Generating a private key from a certificate signing request (CSR) is easier than you think! Learn how to create yours in a matter of seconds with a free CSR generator tool

Are you planning to add a secure socket layer/transport layer security (SSL/TLS) certificate to your cybersecurity arsenal but you don’t know how to get the required certificate signing request (CSR) and a private key? No worries generate private key from a certificate

Don’t be yet another victim to be added to the 85% of organizations that suffered a cyberattack in 2021. Learn how to generate a private key from a certificate using a free CSR generator tool. 

It’s fast, painless, and easy — so much so that we’re going to show you how to do it right now.

What Are a CSR and Private Key Used For?

An SSL/TLS certificate won’t only encrypt all communications between your server and the client, but it’ll also avoid your website being marked as “not secure” by the most used browsers.

Before you can receive the SSL/TLS certificate from a trusted certificate authority (CA), you’ll require two important digital files:

  1. A CSR. This is an encrypted text file containing verified company information that’s cryptographically tied to your organization:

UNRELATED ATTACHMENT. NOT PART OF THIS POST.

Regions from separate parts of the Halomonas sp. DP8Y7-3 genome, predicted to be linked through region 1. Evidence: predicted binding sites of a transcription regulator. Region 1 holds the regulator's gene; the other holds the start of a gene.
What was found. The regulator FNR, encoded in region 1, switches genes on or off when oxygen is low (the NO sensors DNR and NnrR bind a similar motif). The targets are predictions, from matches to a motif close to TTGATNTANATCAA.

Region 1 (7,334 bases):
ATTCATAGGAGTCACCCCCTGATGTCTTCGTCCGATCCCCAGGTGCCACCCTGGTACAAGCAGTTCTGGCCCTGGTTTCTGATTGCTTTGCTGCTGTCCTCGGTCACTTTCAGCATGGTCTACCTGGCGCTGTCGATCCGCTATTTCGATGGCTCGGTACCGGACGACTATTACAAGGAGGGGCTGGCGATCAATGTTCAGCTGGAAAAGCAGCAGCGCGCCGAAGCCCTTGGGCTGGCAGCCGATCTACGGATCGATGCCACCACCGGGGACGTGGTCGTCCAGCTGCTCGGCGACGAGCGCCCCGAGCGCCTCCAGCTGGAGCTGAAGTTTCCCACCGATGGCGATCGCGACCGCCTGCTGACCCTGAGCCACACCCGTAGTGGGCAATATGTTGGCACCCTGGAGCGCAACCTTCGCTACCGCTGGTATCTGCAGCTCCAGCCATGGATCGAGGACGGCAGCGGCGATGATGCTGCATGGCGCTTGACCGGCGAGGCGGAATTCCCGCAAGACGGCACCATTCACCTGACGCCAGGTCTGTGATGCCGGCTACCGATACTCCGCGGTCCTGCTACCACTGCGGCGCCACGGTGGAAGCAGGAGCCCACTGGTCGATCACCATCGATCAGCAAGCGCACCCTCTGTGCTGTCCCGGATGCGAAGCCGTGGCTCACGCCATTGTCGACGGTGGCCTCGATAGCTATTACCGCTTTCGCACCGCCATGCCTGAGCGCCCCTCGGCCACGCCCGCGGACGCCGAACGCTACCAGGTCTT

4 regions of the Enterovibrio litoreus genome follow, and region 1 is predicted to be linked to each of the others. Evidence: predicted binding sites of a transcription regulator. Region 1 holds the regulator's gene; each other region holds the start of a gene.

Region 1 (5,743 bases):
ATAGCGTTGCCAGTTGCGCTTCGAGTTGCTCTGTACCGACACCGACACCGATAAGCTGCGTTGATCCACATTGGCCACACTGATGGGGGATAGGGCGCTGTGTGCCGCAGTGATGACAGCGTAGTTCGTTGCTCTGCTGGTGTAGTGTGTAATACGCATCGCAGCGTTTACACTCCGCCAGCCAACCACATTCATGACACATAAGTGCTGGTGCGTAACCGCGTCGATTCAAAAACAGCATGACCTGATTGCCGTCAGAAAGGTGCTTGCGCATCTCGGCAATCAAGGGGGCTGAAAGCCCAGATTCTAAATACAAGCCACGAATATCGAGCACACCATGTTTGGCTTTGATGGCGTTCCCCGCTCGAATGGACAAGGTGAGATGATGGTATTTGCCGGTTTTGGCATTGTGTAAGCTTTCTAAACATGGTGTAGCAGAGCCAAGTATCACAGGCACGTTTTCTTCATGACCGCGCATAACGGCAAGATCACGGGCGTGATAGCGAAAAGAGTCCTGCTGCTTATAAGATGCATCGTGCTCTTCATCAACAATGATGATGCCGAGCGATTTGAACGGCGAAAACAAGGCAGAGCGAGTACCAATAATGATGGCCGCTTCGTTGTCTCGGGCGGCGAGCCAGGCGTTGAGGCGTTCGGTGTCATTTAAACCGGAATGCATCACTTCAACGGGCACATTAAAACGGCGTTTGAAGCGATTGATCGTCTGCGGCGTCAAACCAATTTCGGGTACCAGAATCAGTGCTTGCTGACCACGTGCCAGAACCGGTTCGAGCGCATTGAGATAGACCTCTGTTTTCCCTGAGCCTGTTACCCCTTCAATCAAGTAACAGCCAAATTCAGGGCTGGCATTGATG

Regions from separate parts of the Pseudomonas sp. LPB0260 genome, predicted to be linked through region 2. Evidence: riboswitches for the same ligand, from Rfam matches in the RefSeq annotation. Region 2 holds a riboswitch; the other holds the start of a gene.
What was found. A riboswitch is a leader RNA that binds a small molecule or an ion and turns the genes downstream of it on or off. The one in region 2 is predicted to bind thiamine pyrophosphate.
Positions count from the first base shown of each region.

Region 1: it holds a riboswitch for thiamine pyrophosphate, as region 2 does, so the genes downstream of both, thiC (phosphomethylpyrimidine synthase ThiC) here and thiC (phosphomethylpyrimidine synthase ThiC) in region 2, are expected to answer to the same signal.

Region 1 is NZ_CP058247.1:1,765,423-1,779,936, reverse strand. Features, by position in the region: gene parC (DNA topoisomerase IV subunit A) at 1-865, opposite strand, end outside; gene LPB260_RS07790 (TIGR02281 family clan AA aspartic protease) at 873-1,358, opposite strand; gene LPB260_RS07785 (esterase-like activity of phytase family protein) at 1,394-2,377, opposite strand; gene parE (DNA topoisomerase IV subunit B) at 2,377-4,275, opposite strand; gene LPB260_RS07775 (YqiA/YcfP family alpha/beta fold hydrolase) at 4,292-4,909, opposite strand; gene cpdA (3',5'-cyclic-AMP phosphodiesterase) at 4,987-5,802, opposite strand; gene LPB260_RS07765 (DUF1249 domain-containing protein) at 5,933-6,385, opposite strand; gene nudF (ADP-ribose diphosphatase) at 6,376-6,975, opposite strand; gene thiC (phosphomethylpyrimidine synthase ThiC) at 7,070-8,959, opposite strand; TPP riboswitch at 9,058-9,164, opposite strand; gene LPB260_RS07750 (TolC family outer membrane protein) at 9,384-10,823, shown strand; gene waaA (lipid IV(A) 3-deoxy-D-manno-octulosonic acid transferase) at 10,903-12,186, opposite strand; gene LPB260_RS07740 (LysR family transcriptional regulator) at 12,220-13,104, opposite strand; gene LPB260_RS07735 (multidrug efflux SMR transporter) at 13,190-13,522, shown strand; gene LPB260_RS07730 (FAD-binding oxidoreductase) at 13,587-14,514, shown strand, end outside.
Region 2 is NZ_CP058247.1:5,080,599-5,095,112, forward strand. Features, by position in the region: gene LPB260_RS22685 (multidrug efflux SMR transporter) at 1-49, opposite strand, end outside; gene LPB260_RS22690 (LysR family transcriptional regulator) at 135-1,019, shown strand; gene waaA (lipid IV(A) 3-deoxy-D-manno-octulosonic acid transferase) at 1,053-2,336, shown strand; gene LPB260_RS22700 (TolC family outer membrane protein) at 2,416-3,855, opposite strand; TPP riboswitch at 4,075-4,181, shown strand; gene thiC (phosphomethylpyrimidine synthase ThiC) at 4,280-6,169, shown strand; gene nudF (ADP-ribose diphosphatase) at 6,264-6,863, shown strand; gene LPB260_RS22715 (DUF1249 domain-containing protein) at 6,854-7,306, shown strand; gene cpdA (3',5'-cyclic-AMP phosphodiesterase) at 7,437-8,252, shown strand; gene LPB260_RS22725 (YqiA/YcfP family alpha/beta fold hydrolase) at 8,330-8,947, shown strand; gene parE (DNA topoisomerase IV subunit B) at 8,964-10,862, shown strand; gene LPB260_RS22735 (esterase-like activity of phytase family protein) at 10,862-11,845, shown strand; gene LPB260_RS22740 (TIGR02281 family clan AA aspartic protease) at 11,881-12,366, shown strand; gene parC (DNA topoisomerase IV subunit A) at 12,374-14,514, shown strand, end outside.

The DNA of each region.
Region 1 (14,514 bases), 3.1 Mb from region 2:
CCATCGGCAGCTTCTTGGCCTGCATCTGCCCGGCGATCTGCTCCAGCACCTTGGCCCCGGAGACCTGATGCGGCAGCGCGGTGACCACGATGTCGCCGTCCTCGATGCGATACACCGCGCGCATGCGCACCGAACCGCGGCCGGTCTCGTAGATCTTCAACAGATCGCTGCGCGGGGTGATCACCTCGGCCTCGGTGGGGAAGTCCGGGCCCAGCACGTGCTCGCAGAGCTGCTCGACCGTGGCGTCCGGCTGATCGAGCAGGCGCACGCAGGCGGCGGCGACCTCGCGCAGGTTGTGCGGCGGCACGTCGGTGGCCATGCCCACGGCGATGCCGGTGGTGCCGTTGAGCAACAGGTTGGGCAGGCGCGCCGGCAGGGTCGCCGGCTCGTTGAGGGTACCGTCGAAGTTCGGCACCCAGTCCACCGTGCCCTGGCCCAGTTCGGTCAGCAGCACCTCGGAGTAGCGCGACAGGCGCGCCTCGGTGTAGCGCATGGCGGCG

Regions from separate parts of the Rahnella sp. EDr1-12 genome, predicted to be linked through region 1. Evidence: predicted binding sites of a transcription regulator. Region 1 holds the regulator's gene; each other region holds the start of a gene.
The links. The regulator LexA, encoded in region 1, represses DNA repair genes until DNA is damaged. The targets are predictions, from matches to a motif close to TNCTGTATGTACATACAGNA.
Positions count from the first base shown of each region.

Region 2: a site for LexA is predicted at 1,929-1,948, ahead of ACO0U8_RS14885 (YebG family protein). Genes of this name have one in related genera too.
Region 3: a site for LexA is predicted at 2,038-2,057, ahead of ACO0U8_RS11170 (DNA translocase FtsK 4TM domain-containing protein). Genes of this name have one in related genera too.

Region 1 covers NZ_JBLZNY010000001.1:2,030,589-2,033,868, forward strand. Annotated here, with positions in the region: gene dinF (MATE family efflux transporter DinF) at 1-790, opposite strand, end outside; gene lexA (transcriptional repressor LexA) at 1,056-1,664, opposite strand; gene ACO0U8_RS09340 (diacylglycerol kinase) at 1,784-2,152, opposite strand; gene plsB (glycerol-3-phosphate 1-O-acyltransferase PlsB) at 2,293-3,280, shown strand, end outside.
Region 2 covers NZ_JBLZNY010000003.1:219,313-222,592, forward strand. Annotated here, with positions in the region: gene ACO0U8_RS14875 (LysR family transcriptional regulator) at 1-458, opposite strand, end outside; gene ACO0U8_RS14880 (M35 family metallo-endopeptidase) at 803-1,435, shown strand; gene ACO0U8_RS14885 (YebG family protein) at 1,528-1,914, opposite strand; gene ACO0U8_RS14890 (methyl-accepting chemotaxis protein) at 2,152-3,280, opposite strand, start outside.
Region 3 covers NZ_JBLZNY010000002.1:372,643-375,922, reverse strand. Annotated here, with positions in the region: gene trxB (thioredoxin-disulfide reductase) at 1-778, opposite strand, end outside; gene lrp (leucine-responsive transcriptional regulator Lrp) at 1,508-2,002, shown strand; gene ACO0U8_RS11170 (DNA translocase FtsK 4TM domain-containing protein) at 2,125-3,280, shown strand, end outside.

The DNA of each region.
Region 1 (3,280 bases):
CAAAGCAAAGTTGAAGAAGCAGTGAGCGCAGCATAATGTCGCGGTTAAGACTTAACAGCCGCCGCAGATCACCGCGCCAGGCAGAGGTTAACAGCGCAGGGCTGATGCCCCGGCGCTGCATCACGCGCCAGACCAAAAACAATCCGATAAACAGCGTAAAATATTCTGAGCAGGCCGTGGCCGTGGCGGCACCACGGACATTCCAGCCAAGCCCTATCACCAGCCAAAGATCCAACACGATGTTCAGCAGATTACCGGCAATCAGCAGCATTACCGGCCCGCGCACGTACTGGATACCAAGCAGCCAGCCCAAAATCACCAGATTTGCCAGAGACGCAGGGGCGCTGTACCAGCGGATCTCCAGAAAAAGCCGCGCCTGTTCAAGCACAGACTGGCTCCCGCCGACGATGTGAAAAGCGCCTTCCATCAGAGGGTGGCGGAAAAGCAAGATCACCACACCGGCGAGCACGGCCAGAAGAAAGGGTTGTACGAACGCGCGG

• Some key information about your organization,
    • Your domain, and
    • The public key that’ll be included in the certificate.

All this information will be used to create the SSL/TLS certificate that will be issued to you by the CA. A CSR generator tool will create something that looks like this:

A screenshot of an example CSR

Image caption: This is an example of CSR obtained with a generator tool

  1. A private key. When you create the CSR for the first time, a private key will also be generated along with the public key. It’s a long, randomly generated alphanumeric string. If complex enough, it can be virtually impossible to guess, keeping your website and private data safe from attackers. It’ll be used to decrypt the data encrypted by the CSR file.

How do you get them? Let’s find it out!

How Can I Get a CSR and a Private Key Using a CSR Generator Tool?